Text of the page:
Click play to hear a full interview with Arujuhna below:
I discovered that it’s not easy to visit the city in a wheelchair. So I started looking for ways. How can we make our visits different? And she explained to me one of her favourite things was going to the beach. And online I found the city has a place for wheelchairs on the beach. Donald D. Summerville Olympic Pools, that’s where we went. I was able to transfer her to another wheelchair and we went to the beach. It was an experience for her. She hadn’t been on the beach for years. She hadn’t felt the sand. The moment we drove the wheelchair onto the beach, I saw her face change and I was able to get out of the wheelchair and she was lying on the sand. And yes, just her closing her eyes and making an angel in the sand, it brought me joy that she was so happy.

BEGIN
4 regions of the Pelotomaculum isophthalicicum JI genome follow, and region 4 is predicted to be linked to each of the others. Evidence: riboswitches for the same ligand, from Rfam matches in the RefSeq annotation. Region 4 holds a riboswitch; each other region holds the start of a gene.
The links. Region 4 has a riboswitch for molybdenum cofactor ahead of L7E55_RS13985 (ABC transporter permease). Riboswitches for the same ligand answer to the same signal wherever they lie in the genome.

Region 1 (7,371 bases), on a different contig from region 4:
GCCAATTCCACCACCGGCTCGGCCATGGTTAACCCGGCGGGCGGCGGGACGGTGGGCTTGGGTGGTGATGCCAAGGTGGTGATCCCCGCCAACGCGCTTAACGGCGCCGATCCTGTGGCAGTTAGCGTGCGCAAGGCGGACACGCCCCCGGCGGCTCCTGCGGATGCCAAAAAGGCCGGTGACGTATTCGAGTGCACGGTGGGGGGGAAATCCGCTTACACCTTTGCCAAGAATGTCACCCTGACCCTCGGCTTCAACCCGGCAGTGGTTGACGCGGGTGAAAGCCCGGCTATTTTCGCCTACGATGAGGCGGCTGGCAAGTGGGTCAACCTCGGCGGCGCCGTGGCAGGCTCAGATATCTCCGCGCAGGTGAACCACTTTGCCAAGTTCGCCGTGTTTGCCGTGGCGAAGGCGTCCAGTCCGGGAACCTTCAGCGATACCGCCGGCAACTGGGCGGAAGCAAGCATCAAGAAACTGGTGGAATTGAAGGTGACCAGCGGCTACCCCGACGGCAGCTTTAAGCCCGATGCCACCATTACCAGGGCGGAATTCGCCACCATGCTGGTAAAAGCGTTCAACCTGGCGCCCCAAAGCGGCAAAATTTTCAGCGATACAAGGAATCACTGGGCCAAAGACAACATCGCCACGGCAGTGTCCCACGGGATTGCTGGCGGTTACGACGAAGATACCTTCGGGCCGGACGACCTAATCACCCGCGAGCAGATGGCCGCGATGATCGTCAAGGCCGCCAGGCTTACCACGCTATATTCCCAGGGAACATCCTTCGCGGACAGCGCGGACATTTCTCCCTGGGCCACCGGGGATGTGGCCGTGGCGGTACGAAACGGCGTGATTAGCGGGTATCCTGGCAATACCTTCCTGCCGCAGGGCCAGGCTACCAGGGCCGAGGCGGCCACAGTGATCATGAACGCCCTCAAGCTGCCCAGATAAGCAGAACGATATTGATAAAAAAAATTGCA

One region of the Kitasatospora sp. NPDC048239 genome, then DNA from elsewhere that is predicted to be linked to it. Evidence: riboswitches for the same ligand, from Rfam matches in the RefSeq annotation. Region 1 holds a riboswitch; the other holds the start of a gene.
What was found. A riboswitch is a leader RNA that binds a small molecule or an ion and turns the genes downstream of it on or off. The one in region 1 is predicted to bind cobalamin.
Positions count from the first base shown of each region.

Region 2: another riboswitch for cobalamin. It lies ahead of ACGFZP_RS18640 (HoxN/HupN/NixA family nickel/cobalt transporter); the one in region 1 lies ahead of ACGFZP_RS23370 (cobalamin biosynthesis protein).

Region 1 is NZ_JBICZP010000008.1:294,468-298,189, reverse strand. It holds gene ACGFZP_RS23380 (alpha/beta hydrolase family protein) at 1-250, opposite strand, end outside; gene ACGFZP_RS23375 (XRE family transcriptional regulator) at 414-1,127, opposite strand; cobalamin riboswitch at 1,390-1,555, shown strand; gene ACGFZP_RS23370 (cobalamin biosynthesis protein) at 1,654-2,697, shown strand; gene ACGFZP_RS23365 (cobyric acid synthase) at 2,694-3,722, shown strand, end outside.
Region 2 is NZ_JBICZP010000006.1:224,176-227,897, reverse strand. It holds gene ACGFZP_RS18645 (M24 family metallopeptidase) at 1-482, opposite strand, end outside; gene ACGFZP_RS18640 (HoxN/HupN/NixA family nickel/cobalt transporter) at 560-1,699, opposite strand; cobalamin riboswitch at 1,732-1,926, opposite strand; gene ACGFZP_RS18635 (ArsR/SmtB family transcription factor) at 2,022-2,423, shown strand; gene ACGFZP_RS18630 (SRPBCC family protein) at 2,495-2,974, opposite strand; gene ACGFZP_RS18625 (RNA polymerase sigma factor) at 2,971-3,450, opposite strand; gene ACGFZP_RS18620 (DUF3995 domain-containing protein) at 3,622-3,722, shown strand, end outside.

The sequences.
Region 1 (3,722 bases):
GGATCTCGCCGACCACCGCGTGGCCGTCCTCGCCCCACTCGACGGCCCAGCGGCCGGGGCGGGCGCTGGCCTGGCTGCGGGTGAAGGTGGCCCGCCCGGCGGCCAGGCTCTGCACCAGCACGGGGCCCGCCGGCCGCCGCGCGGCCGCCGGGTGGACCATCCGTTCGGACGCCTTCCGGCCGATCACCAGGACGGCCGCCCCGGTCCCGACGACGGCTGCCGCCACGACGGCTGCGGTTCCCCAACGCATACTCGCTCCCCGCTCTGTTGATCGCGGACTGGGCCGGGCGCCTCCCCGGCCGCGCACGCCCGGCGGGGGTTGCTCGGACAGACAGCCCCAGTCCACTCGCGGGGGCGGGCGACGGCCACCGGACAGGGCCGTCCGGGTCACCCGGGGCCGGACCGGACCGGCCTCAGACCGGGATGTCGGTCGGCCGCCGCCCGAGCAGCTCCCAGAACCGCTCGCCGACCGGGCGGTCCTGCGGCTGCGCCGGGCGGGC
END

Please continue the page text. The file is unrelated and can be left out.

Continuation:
Click play to hear a full interview with Jacqueline below:
I broke my ankle in 2004 and it was really the first time in a very long time that I was on the receiving end of absolute kindness. Because I am good at being kind and taking care of others, but this time other people were stepping forward and taking care of me. The blessing of receiving such tender kindness from a retired nurse who would get up in the morning and drive over to my house, get me dressed, give me breakfast, and get me organized for the rest of the day because she knew my husband was overwhelmed and he couldn’t do it. I had no way to get up to go to the bathroom and the only person I could call was my landlady and she came and took me to the toilet. So it was an absolute lesson in surrender and learning how to receive.
Click play to hear a full interview with Chrystalla below: